Brookings Institute is looking at broadband access and adoption. I wrote about it from the urban-rural perspective this morning. (Spoiler alert: rural is behind!) This afternoon I thought I’d look at what they are saying about Minnesota – and by Minnesota I really mean St Paul-Minneapolis.
Before we look at the specifics, it’s helpful to look at their definitions and how they came to conclusions:
- Used FCC’s Form 477 and the US Census Bureau’s American Community Survey (Dec 2015)
- Low subscription neighborhood: one where fewer than 40 percent of households subscribed to broadband.
- Moderate subscription neighborhood: had adoption rates between 40 and 80 percent
- High subscription neighborhood: one where more than 80 percent of households subscribed to broadband.
- They focused on metropolitan areas.
Here’s a map – indicating (among other things) that 3.1-6 percent of the Twin Cities neighborhoods do not have access to 25/3 (25 Mbps down and 3 Mbps up).
The Twin Cities has 567,459 (or 16.4 percent) residents living in low-subscription neighborhoods.
Here’s how the Twin Cities ranked:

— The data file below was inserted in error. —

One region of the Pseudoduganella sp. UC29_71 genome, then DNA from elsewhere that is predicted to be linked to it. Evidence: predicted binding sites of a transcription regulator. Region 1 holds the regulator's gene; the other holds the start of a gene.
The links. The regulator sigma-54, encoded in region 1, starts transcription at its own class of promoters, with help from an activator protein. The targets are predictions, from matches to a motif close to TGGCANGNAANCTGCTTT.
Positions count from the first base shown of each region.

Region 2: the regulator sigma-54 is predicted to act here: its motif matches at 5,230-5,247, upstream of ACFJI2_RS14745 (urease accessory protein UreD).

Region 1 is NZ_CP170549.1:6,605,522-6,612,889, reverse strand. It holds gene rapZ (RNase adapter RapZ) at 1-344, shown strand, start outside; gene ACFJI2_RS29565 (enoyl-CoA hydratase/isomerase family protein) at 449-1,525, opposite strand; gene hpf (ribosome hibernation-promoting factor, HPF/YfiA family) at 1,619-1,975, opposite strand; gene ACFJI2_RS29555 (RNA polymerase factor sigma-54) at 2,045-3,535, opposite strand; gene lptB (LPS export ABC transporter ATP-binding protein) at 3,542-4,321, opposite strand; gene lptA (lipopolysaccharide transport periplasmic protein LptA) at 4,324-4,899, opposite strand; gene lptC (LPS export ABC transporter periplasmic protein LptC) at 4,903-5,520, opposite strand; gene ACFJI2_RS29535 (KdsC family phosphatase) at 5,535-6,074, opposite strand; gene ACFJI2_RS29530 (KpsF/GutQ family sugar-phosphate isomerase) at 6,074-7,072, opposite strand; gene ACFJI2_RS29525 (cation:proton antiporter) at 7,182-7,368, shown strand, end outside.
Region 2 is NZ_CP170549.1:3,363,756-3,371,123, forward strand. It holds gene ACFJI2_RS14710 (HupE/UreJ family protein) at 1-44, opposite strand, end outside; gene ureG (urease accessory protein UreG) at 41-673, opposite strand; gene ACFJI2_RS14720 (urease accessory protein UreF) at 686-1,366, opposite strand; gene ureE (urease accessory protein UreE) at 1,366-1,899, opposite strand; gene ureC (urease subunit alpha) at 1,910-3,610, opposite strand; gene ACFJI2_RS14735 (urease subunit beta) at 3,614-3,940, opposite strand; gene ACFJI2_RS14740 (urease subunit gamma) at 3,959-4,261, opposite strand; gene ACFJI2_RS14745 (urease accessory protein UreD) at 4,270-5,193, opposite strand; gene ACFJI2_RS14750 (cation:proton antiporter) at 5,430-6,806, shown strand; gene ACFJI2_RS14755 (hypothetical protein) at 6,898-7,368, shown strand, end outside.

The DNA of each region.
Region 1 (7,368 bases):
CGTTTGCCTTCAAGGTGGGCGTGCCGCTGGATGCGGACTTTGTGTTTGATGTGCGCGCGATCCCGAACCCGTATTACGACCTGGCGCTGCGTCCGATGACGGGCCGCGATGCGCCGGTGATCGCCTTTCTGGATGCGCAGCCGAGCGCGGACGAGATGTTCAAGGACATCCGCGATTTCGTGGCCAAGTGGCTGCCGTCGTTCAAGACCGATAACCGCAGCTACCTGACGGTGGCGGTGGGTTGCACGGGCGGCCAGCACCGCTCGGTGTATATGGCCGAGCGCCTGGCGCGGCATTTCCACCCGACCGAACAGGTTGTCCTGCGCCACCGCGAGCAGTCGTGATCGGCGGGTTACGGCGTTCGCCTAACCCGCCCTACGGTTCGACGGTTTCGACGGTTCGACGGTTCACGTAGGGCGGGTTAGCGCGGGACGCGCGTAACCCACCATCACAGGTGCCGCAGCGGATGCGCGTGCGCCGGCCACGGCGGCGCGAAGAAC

- Metro Availability at 25/3 – 96.4%
- Subscription GINI* – .38
- Combined score – .77
- Combined rank – 70 (out of 100)
*GINI coefficient (statistical measure of the degree in variation in data) of the subscription quintiles, where higher scores correlate with a higher proportion of the population living in higher-subscription neighborhoods.
They show what a map of the data looks like comparing San Diego and San Antonio. It would be valuable to see this for the Twin Cities. The report gives a nod to the Office of Broadband Development for their annual reports. They don’t list the work done by the City of Minneapolis – who did a community technology survey in 2014. It would be awesome to see a combination of the Brookings and Minneapolis work.
It seems like Brookings is doing research to impact policy – to see which areas need greatest support. A goal of the Minneapolis survey was similar but more granular and service oriented. They wanted to see where the libraries needed to be open longer and provide greater access to computer (which neighborhoods didn’t have home access). Which areas maybe has access and technology but needed more training. In which areas should you work through the schools and where was it better to work through work programs of elder services.
Both are great way to effect change with good info!